1. The Meaning of Huckmas
The last Sunday before the caucuses, Mike Huckabee backed off from giving a scheduled sermon at an Iowa church, saying he wanted to worship instead of speak. But on the previous Sunday, just two days before Christmas, in front of a packed crowd at John Hagee's 5,000-seat Cornerstone Church in San Antonio, Texas, Huckabee equated real believers in Christ with the lowly shepherds who heralded the arrival of the newborn king, and selfish nonbelievers with Herod, King of Judea, who felt so threatened by Jesus' arrival that he ordered all baby boys to be murdered. Believers, he maintained, are unselfish and want to serve Jesus; the nonbelievers, like Herod, want power and money all to themselves and refuse to worship the son of God.
Although Huckabee has insisted that he didn't replace the Arkansas capitol dome with a steeple and that his comments in religious settings shouldn't be misconstrued as theocratic, it was hard for this Jew in the pew (in the church that claims to love the Jews, after all!) not to interpret his sermon otherwise. Arrogant and exclusionary, it left me wondering, what happened to all that peace on earth and good will business?
Huckabee's claim that "there's a time for political things, and this isn't one of them" was typical of his disingenuous "who, me?" routine when he does something blatantly and cynically political while pretending to be "doing the right thing." (A more recent case in point was his press conference stunt of yanking his anti-Romney ad off the air, while getting free airtime by showing it to assembled reporters. For other examples in religious settings, see FundamentaList 8:3 and 11:3 .) His appearance at Hagee's church, he maintained, was to discuss the meaning of Christmas. But he of course could not resist an allusion to the campaign -- one with which the audience seemed well familiar.
You can find Santa and discounts at stores and malls all over America, said Huckabee, but "if you mention the name of Jesus, as I found out recently, it upsets the whole world," he concluded to knowing laughter, clearly referring to his now-notorious Christmas campaign ad. "While some people seem to want us to lose Jesus," he continued, "I would like for us to do our best to find him."
For Huckabee, the real meaning of Christmas is the resolution of the "dilemma of all mankind: Who will be the king of my life?" Struggling with that conflict, Huckabee maintained, is the reason why so many people are depressed and even suicidal at Christmastime. And all this time I thought it was dysfunctional families, unrealized hearth and home fantasies, and too much alcohol, fat, and sugar!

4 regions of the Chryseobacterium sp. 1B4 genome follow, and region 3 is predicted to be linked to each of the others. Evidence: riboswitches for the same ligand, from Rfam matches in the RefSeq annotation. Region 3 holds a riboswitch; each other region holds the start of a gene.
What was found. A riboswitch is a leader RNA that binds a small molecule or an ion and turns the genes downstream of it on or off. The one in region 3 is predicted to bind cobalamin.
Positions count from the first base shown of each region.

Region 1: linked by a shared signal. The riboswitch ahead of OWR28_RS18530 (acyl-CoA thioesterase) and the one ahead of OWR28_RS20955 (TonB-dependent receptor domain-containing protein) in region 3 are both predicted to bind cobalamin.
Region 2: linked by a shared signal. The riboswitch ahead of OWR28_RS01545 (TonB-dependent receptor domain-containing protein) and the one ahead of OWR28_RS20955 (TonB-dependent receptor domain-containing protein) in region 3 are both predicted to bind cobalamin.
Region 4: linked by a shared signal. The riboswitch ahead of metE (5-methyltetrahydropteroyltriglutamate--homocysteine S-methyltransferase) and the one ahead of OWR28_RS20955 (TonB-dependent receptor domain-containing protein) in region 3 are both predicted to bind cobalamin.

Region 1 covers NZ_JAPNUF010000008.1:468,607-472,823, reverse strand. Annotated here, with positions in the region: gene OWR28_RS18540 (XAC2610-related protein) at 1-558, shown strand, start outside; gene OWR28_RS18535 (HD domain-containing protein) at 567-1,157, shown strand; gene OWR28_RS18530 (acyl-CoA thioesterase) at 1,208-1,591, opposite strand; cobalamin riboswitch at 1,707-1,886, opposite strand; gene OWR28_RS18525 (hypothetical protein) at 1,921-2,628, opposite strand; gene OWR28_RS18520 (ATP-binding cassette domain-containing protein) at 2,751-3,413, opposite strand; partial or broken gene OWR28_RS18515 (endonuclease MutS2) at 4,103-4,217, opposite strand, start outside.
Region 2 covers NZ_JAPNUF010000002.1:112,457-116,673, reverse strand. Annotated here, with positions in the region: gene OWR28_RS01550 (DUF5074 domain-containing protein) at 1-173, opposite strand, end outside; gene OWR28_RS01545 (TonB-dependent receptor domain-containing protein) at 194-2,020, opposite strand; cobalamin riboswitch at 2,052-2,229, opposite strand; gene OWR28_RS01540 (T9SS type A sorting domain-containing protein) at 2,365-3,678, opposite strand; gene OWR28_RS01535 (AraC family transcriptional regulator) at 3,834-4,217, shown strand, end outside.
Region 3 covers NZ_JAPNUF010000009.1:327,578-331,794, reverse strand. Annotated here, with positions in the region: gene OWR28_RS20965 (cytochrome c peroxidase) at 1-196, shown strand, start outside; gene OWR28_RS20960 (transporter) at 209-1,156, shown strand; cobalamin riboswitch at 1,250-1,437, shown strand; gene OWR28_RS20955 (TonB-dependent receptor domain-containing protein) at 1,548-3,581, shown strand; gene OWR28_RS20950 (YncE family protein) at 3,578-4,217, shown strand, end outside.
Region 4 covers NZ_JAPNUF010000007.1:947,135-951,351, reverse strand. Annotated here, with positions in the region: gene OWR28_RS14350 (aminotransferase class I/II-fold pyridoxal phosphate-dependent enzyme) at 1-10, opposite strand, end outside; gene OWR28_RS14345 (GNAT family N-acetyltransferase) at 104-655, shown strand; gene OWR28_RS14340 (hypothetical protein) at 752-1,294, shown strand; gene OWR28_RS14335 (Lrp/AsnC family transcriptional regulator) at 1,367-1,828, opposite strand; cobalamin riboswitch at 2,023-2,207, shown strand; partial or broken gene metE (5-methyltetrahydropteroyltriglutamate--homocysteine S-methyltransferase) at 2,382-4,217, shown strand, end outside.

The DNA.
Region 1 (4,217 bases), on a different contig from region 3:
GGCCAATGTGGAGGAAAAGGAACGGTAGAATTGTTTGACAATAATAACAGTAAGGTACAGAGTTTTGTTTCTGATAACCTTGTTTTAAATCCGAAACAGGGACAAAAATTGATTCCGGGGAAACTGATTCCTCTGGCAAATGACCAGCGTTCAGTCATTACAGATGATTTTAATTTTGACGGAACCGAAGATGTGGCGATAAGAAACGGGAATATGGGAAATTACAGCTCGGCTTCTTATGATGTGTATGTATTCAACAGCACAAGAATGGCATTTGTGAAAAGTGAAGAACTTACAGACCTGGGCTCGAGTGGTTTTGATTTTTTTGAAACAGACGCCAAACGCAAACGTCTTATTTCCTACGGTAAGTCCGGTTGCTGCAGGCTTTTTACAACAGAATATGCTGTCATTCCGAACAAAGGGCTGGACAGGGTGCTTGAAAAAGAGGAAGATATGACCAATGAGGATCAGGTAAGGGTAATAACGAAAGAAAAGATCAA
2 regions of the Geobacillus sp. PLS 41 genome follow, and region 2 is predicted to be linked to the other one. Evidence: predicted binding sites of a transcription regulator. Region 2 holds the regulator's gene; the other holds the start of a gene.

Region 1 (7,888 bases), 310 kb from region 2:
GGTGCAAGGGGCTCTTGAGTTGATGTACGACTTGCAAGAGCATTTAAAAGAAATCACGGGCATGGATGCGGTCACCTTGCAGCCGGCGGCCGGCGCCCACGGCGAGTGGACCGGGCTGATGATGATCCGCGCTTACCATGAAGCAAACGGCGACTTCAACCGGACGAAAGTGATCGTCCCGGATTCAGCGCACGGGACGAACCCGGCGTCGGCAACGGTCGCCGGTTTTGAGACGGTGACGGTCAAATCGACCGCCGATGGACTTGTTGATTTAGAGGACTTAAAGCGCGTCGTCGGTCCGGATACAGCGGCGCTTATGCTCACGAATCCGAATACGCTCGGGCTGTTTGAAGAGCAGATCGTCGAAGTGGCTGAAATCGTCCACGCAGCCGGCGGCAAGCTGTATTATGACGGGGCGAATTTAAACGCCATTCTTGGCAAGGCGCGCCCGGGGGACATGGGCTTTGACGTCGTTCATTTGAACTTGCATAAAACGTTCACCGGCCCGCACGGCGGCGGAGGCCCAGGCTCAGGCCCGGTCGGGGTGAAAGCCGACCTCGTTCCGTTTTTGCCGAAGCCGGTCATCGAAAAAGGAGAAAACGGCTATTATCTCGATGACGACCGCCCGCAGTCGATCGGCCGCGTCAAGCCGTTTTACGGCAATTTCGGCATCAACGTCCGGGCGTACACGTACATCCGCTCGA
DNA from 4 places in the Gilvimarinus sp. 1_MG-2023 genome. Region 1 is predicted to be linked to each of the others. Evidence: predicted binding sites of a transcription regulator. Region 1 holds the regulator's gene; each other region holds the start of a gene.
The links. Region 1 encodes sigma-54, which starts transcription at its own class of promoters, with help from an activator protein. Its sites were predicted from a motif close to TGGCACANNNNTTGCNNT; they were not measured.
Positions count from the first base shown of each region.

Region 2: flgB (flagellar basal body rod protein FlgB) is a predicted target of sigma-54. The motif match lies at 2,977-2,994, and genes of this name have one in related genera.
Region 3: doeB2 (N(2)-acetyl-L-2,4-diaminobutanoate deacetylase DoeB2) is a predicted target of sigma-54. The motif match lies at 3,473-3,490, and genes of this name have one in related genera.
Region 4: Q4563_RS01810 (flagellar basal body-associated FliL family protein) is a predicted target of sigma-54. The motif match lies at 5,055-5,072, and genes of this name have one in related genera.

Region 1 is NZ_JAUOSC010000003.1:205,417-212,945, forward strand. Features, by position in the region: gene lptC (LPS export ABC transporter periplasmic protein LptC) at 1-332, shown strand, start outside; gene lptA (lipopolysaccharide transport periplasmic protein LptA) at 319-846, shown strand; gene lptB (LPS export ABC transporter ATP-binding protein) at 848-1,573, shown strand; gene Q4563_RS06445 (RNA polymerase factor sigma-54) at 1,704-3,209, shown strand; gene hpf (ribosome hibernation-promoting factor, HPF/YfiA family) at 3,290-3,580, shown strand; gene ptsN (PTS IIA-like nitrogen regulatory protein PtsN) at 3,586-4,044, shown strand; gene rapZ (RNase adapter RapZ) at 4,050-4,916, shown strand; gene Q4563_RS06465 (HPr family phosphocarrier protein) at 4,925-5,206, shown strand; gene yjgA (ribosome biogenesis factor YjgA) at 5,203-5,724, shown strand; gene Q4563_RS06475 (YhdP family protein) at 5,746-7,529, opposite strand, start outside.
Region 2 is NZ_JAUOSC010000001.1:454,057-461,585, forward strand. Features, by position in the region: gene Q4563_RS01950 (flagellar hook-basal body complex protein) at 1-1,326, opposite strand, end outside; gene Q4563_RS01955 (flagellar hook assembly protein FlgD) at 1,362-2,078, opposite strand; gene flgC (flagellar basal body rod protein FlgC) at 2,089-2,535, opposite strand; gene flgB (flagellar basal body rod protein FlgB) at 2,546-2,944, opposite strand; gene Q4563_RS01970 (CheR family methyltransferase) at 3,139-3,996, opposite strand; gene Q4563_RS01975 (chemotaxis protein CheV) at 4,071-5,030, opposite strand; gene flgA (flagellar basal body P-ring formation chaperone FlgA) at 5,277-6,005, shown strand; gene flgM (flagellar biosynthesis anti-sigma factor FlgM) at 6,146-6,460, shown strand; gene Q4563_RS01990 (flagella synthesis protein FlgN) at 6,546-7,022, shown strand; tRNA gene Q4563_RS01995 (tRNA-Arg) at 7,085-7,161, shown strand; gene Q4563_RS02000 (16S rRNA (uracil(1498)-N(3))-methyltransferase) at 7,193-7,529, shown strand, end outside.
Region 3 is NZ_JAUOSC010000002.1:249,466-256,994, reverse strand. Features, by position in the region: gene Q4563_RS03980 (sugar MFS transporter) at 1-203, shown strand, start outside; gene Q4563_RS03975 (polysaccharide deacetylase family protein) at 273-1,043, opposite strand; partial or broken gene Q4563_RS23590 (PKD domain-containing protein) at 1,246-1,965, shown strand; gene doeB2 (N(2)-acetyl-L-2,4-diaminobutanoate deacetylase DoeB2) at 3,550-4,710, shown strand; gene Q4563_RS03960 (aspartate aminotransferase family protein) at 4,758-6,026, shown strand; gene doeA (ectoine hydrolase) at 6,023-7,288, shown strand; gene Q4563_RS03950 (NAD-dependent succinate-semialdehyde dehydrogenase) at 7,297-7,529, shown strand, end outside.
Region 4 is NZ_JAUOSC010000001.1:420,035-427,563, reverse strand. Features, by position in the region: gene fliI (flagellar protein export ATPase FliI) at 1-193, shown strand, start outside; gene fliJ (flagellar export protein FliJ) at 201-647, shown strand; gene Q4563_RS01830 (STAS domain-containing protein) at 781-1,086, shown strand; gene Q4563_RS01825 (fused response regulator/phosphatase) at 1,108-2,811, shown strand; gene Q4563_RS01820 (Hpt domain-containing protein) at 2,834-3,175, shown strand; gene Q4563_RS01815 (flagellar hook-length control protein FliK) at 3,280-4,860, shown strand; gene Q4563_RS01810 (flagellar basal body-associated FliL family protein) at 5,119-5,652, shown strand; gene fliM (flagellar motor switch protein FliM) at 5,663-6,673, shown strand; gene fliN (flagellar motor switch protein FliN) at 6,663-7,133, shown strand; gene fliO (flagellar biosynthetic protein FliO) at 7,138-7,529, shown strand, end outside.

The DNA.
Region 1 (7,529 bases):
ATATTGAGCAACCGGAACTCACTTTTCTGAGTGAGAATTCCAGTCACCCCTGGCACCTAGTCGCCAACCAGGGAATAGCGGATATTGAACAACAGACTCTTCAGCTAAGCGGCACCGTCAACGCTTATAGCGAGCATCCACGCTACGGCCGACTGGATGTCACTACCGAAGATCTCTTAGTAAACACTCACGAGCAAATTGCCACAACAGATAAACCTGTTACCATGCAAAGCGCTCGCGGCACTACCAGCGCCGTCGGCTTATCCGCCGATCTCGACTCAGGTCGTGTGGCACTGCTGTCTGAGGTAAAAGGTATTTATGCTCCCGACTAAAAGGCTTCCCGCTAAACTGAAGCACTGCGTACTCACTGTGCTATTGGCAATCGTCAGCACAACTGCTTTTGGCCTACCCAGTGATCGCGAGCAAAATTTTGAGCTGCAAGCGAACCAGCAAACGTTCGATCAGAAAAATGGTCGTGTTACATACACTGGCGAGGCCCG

2. Obedience and Tithing
In his Cornerstone sermon, as he has in other venues, Huckabee affirmed that he believes tithing to the church is biblically required as evidence of obedience to God. Relating it to his Huckmas story, he said that you align yourself with Herod when you want to make your own decisions rather than obey God. That type of person says, according to Huckabee, "I don't care what God wants me to do. I know he wants me to tithe, but I need that money."
That was a pretty remarkable statement but right in line with Hagee's own controversial teaching on the subject. In addition to his war-happy views on Israel and the end times, Hagee teaches the "word of faith," or prosperity gospel doctrine -- in a nutshell, sow a seed (i.e., tithe) to the pastor and reap your own supernatural harvest. Hagee preaches to give your tithe before you pay your rent or make your car payment -- it's God's money, after all, and if you keep it for yourself, it's stealing.
For word of faith critics, tithing is not biblically required, particularly when tithes are used to subsidize private jets, pricey real estate, and other luxurious perks for the pastor. What's more, even though tithing is also a common practice in mainline churches, it would be frowned upon, to say the least, to require a congregant to tithe before paying her own rent.
Prosperity gospel proponents complain that Iowa Republican Sen. Charles Grassley's one-man investigation of six other prosperity ministries (including of Huckabee pal Kenneth Copeland) is an illegal government intrusion into doctrinal disputes. Grassley insists he is not criticizing the doctrine but only the possible abuse of tax-exempt status. But there's no question that the doctrine produces vast amounts of money that are shielded from taxation as well as from disclosure, since churches are not legally required to reveal their finances. If they were, we would all find out exactly how lucrative preaching the prosperity gospel is.